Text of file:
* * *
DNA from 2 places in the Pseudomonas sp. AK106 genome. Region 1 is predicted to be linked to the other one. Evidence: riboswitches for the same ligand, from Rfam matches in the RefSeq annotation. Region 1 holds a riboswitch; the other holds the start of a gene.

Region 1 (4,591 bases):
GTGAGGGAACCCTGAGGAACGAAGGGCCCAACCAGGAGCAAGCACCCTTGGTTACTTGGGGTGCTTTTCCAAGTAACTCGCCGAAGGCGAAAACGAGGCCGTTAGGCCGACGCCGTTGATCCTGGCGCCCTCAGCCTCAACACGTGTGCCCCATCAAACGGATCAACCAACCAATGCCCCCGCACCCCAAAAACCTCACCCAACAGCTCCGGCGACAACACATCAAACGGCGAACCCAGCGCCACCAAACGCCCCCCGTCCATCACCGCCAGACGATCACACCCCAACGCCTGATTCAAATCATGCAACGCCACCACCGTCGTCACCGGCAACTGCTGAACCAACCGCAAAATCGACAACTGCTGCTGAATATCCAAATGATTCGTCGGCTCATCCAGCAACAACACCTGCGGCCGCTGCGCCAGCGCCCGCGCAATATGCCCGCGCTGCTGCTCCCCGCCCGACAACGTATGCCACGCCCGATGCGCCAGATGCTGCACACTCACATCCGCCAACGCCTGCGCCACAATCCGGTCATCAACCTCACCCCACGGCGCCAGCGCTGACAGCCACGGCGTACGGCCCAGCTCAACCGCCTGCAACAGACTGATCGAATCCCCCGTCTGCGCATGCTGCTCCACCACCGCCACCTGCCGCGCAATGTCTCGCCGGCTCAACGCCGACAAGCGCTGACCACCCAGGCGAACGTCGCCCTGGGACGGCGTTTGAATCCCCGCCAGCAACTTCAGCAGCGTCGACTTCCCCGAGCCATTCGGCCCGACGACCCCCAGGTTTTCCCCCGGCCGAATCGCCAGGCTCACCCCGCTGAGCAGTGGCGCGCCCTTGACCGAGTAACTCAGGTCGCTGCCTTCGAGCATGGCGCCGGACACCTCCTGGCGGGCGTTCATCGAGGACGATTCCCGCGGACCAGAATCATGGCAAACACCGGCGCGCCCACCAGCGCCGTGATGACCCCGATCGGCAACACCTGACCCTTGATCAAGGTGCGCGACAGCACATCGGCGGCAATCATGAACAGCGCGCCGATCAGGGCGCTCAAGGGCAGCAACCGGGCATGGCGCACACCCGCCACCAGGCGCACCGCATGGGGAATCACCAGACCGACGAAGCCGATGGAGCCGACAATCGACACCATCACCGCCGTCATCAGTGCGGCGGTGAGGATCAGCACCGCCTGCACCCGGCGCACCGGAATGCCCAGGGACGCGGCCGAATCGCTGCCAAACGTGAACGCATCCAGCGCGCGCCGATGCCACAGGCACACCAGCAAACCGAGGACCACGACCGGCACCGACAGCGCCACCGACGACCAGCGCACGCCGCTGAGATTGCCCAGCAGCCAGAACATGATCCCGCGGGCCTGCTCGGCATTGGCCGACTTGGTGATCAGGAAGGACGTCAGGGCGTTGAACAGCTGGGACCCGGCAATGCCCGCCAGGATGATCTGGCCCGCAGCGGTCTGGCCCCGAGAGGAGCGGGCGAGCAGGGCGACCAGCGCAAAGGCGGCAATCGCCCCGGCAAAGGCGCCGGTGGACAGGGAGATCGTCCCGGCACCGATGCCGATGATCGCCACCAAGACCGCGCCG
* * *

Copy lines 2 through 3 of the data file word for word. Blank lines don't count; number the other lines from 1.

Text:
Region 1 (4,591 bases):
GTGAGGGAACCCTGAGGAACGAAGGGCCCAACCAGGAGCAAGCACCCTTGGTTACTTGGGGTGCTTTTCCAAGTAACTCGCCGAAGGCGAAAACGAGGCCGTTAGGCCGACGCCGTTGATCCTGGCGCCCTCAGCCTCAACACGTGTGCCCCATCAAACGGATCAACCAACCAATGCCCCCGCACCCCAAAAACCTCACCCAACAGCTCCGGCGACAACACATCAAACGGCGAACCCAGCGCCACCAAACGCCCCCCGTCCATCACCGCCAGACGATCACACCCCAACGCCTGATTCAAATCATGCAACGCCACCACCGTCGTCACCGGCAACTGCTGAACCAACCGCAAAATCGACAACTGCTGCTGAATATCCAAATGATTCGTCGGCTCATCCAGCAACAACACCTGCGGCCGCTGCGCCAGCGCCCGCGCAATATGCCCGCGCTGCTGCTCCCCGCCCGACAACGTATGCCACGCCCGATGCGCCAGATGCTGCACACTCACATCCGCCAACGCCTGCGCCACAATCCGGTCATCAACCTCACCCCACGGCGCCAGCGCTGACAGCCACGGCGTACGGCCCAGCTCAACCGCCTGCAACAGACTGATCGAATCCCCCGTCTGCGCATGCTGCTCCACCACCGCCACCTGCCGCGCAATGTCTCGCCGGCTCAACGCCGACAAGCGCTGACCACCCAGGCGAACGTCGCCCTGGGACGGCGTTTGAATCCCCGCCAGCAACTTCAGCAGCGTCGACTTCCCCGAGCCATTCGGCCCGACGACCCCCAGGTTTTCCCCCGGCCGAATCGCCAGGCTCACCCCGCTGAGCAGTGGCGCGCCCTTGACCGAGTAACTCAGGTCGCTGCCTTCGAGCATGGCGCCGGACACCTCCTGGCGGGCGTTCATCGAGGACGATTCCCGCGGACCAGAATCATGGCAAACACCGGCGCGCCCACCAGCGCCGTGATGACCCCGATCGGCAACACCTGACCCTTGATCAAGGTGCGCGACAGCACATCGGCGGCAATCATGAACAGCGCGCCGATCAGGGCGCTCAAGGGCAGCAACCGGGCATGGCGCACACCCGCCACCAGGCGCACCGCATGGGGAATCACCAGACCGACGAAGCCGATGGAGCCGACAATCGACACCATCACCGCCGTCATCAGTGCGGCGGTGAGGATCAGCACCGCCTGCACCCGGCGCACCGGAATGCCCAGGGACGCGGCCGAATCGCTGCCAAACGTGAACGCATCCAGCGCGCGCCGATGCCACAGGCACACCAGCAAACCGAGGACCACGACCGGCACCGACAGCGCCACCGACGACCAGCGCACGCCGCTGAGATTGCCCAGCAGCCAGAACATGATCCCGCGGGCCTGCTCGGCATTGGCCGACTTGGTGATCAGGAAGGACGTCAGGGCGTTGAACAGCTGGGACCCGGCAATGCCCGCCAGGATGATCTGGCCCGCAGCGGTCTGGCCCCGAGAGGAGCGGGCGAGCAGGGCGACCAGCGCAAAGGCGGCAATCGCCCCGGCAAAGGCGCCGGTGGACAGGGAGATCGTCCCGGCACCGATGCCGATGATCGCCACCAAGACCGCGCCG